Proton redesigned the exterior and interior of the Saga LMST in favour of sportiness over practicality. The glove compartment is of the open-type, offering less storage space and the muffler produced more noise without any real gain in power. As a result, the Saga LMST became less appealing to the general population and sales plummeted significantly.
In late 2006, Proton updated the Saga LMST in response to the 2005 launch of the Perodua Myvi. The Saga LMST received mainly cosmetic changes, namely a new Clarion integrated radio & CD player, meter cluster and redesigned air conditioner vents on the interior as well as a unique front grille, 14-inch steel rims with hubcaps and chromed head & taillights on the exterior. Proton added a new exhaust manifold and extractor to the tried and tested 1.3 L 4G13 carburetor-fed engine, increasing the Saga LMST power rating to 90 hp (68 kW) at 6,000rpm and 110Nm of torque at 4,200rpm, making the 2006 Saga LMST the fastest and most powerful in its lineage. However, these features and upgrades were only offered for the trim variant with power steering. The cheaper non-power steering variant was equipped with 13-inch steel rims & hubcaps, a cassette player and the exhaust manifold from the 2003 Saga LMST instead. It also lacked the rear spoiler, side skirts, power windows, alarm and central locking. The power-steering variant came with a choice of two paint options, namely orange and black whereas the non-power steering model was only sold in silver. Proton introduced this model in Pakistan on 15 September 2006.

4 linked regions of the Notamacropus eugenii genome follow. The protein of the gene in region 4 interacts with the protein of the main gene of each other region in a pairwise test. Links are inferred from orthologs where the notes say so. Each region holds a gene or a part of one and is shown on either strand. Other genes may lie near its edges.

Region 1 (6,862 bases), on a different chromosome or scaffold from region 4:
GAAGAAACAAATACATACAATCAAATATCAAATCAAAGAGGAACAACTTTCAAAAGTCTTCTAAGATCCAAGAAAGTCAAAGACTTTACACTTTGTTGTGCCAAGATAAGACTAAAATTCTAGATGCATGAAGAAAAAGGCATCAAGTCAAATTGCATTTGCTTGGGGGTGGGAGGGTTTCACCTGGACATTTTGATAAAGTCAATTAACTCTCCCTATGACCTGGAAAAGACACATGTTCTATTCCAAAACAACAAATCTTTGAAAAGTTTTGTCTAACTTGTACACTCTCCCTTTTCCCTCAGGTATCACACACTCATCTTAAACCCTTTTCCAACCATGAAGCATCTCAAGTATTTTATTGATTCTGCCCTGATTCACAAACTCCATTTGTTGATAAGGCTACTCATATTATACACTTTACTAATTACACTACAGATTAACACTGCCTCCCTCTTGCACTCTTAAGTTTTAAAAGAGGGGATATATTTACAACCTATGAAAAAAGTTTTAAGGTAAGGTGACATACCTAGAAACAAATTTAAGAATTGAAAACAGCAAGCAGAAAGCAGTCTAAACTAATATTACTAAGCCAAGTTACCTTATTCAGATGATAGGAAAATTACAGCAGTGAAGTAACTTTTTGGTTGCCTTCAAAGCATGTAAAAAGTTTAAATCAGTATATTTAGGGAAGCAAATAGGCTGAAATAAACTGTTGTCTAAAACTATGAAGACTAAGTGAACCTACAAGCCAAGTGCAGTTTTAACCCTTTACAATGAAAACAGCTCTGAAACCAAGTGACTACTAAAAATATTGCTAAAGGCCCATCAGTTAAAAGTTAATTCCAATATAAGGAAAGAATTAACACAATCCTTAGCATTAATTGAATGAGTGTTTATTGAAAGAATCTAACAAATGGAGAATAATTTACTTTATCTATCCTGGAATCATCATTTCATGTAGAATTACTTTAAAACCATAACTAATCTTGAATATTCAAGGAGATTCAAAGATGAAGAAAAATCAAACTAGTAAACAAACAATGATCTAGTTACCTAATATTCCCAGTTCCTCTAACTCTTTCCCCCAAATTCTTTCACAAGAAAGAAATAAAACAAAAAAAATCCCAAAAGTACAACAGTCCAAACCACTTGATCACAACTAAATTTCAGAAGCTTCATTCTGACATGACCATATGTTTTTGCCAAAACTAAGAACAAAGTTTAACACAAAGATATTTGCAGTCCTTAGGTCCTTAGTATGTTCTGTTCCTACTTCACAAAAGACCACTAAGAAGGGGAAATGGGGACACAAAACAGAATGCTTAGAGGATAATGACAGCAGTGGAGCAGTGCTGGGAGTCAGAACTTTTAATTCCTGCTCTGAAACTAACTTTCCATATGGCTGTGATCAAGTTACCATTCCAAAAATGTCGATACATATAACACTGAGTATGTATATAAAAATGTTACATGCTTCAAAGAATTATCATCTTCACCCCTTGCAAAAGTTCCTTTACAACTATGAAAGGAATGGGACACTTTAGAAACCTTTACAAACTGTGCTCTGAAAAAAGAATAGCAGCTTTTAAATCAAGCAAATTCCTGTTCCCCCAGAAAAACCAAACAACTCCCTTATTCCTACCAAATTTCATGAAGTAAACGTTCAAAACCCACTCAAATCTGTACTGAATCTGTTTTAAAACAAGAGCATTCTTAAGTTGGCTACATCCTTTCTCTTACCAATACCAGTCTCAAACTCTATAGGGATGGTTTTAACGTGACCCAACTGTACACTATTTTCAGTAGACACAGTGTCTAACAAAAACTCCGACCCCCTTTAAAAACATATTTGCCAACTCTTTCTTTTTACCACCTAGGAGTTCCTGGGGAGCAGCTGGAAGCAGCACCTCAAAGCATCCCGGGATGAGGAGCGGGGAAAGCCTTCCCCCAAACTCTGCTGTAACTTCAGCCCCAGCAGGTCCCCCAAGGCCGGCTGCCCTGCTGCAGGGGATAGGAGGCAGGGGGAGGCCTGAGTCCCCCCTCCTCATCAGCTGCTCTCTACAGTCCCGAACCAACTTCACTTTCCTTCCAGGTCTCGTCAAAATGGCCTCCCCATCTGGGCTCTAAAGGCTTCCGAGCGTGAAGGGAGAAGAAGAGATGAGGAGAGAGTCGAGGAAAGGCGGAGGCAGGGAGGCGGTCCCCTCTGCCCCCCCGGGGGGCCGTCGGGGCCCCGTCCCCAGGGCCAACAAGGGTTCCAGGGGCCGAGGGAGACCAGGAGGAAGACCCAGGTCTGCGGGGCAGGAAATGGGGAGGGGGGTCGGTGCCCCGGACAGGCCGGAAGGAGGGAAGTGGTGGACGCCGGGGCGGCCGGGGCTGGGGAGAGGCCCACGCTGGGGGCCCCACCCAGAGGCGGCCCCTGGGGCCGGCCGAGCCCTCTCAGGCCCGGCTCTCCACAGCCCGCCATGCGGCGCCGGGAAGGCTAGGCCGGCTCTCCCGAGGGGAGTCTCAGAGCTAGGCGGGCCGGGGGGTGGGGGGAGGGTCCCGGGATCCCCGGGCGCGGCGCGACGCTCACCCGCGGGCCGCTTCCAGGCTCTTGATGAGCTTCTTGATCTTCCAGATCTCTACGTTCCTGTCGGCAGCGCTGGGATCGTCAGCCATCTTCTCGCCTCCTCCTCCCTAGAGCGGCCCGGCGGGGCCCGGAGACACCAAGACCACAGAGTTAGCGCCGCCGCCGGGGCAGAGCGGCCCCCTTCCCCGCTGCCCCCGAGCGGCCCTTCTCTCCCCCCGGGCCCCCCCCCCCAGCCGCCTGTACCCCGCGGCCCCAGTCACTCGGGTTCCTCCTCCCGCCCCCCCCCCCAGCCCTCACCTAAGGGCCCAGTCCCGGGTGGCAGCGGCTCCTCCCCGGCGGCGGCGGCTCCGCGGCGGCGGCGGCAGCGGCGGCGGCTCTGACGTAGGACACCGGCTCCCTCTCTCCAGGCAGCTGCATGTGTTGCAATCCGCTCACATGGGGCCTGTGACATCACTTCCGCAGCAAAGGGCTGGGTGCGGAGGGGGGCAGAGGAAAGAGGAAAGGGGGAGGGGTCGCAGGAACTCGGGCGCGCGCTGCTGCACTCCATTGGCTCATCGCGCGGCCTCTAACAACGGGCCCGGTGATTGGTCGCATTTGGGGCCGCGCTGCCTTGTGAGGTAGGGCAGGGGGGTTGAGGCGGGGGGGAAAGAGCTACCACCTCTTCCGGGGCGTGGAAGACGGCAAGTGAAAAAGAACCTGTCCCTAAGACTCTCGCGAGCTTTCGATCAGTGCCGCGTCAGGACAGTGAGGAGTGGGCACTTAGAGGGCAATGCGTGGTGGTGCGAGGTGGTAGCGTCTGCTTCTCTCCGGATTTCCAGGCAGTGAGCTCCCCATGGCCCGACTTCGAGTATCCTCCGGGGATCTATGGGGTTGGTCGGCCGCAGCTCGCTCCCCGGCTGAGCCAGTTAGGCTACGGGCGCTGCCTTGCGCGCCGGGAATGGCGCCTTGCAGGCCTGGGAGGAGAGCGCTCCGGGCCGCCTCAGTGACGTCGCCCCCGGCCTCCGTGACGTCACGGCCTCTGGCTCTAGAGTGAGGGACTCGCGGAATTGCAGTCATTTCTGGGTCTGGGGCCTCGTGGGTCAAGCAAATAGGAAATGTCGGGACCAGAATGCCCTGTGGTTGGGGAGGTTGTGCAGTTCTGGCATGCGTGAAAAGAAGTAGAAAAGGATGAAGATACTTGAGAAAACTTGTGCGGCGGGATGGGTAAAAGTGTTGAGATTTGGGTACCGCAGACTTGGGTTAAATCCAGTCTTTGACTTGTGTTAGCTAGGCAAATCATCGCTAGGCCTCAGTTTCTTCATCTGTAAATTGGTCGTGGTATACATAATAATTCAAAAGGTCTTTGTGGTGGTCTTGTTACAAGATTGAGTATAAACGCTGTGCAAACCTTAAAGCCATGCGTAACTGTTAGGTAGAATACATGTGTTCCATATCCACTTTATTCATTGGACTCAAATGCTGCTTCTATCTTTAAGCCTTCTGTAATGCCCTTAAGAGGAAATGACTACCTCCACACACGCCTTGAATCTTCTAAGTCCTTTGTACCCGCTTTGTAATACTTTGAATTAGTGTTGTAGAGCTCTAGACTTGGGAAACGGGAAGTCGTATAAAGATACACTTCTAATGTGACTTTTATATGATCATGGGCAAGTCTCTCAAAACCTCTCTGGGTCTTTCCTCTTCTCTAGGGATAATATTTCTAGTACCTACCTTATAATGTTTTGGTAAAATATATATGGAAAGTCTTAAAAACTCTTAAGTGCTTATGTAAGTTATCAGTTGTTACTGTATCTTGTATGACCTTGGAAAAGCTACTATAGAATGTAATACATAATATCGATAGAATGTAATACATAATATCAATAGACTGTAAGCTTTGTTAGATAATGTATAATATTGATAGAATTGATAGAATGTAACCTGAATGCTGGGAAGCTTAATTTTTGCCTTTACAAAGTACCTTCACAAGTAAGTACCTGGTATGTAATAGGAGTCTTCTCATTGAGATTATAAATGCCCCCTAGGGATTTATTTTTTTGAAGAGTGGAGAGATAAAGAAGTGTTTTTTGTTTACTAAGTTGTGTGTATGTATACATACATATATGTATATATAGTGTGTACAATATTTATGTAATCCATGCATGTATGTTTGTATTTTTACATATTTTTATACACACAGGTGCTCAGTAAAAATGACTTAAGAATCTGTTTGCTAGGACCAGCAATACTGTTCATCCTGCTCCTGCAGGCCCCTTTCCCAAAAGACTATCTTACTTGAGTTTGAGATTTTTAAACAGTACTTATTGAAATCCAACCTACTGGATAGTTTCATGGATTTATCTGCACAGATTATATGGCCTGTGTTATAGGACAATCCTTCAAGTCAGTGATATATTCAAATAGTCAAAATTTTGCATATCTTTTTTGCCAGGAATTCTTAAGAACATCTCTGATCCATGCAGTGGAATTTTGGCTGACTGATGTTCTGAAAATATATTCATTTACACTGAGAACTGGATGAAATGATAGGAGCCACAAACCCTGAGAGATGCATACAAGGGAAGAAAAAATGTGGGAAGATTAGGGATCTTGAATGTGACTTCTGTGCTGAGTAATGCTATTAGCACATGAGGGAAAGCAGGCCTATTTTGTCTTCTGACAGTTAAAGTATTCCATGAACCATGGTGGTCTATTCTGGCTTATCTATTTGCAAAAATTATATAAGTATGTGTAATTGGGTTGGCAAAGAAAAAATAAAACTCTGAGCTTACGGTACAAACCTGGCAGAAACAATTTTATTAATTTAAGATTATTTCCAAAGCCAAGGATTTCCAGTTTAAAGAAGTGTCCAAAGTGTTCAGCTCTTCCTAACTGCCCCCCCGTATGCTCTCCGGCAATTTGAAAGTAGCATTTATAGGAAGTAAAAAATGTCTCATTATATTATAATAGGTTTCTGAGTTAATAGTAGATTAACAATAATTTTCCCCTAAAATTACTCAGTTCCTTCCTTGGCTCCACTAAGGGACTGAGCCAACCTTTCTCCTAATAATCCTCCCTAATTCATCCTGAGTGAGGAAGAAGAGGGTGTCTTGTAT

On 4 March 2007, Proton launched the 50th Merdeka Anniversary Promotion in Malaysia. The final facelift model of the final iteration came in the form of the Proton Saga LMST 50th Merdeka Anniversary Edition. It is almost identical to the 2006 Saga LMST, with the only visible differences being the reduced exhaust pipe diameter and slightly altered rear lamps. Most noticeably, it was sold at a discount price of just RM26,999 as opposed to the former RM33,240 price tag. The promotion was made in view of Malaysia's 50th Merdeka celebrations and as a symbol of Proton's gratitude to their customers. That year, the Proton Saga became the second best selling car behind the Perodua Myvi. The Saga LMST was also among the last carburetor-powered passenger cars to be sold in Malaysia.